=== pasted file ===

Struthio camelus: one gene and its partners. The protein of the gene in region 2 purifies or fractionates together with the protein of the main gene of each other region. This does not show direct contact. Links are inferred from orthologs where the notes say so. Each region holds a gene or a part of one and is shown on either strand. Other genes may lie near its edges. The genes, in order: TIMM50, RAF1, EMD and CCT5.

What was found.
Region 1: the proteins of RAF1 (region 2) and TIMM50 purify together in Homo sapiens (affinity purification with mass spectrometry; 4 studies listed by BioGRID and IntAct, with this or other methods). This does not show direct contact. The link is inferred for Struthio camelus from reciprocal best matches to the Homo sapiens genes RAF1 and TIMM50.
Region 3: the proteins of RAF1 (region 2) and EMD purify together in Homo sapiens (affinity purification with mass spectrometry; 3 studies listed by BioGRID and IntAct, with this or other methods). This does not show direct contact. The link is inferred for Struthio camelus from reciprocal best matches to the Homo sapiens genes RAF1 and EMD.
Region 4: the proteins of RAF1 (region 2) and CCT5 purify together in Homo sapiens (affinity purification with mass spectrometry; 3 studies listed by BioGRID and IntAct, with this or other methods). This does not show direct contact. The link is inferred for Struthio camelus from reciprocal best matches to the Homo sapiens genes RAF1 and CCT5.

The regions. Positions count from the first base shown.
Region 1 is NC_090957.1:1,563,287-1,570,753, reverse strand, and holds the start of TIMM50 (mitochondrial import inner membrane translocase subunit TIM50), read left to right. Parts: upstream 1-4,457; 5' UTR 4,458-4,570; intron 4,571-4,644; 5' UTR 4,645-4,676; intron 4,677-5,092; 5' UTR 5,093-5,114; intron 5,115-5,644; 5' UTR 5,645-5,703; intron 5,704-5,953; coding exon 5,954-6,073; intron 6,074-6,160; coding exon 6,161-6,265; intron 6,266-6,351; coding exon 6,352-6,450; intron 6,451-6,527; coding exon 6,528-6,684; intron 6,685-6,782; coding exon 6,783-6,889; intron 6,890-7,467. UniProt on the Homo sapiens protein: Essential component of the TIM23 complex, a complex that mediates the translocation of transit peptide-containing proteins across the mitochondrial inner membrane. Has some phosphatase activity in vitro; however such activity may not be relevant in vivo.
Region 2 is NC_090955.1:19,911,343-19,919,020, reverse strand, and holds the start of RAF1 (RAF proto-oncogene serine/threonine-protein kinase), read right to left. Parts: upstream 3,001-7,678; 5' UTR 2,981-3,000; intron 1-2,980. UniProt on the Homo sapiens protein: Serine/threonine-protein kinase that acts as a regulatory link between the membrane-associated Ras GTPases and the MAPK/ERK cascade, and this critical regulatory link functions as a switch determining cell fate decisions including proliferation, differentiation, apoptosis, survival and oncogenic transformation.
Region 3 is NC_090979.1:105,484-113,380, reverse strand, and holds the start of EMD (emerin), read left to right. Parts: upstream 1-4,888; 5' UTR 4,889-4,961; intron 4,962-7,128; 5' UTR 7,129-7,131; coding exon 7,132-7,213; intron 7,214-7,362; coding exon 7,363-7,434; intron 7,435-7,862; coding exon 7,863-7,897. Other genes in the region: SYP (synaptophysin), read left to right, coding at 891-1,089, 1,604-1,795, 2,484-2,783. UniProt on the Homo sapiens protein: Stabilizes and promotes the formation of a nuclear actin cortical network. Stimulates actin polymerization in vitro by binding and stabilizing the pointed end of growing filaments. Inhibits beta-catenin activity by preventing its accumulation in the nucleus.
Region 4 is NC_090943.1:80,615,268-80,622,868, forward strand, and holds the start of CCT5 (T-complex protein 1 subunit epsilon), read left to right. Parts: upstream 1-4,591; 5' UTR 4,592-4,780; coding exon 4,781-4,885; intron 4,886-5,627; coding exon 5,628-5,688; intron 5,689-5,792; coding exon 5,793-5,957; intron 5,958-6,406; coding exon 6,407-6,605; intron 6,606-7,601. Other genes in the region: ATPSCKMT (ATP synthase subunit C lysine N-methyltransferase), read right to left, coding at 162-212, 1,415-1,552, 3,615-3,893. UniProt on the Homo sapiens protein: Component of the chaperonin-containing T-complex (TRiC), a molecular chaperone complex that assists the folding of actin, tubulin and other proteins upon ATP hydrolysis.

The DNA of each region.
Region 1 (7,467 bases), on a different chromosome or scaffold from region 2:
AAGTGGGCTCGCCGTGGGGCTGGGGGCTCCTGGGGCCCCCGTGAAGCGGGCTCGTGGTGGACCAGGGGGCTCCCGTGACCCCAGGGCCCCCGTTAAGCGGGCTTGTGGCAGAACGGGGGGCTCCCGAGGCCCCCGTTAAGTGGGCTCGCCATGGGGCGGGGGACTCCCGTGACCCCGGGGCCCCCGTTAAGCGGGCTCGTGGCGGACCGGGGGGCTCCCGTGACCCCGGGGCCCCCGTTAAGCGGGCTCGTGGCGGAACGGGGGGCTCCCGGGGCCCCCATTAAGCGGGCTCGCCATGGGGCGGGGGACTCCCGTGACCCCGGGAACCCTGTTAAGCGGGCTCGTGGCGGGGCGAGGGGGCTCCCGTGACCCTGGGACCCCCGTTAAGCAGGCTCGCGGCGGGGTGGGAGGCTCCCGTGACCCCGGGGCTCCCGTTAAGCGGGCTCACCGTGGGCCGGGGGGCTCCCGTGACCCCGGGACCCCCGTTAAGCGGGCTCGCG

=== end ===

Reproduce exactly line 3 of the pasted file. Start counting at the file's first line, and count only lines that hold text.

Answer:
Region 1: the proteins of RAF1 (region 2) and TIMM50 purify together in Homo sapiens (affinity purification with mass spectrometry; 4 studies listed by BioGRID and IntAct, with this or other methods). This does not show direct contact. The link is inferred for Struthio camelus from reciprocal best matches to the Homo sapiens genes RAF1 and TIMM50.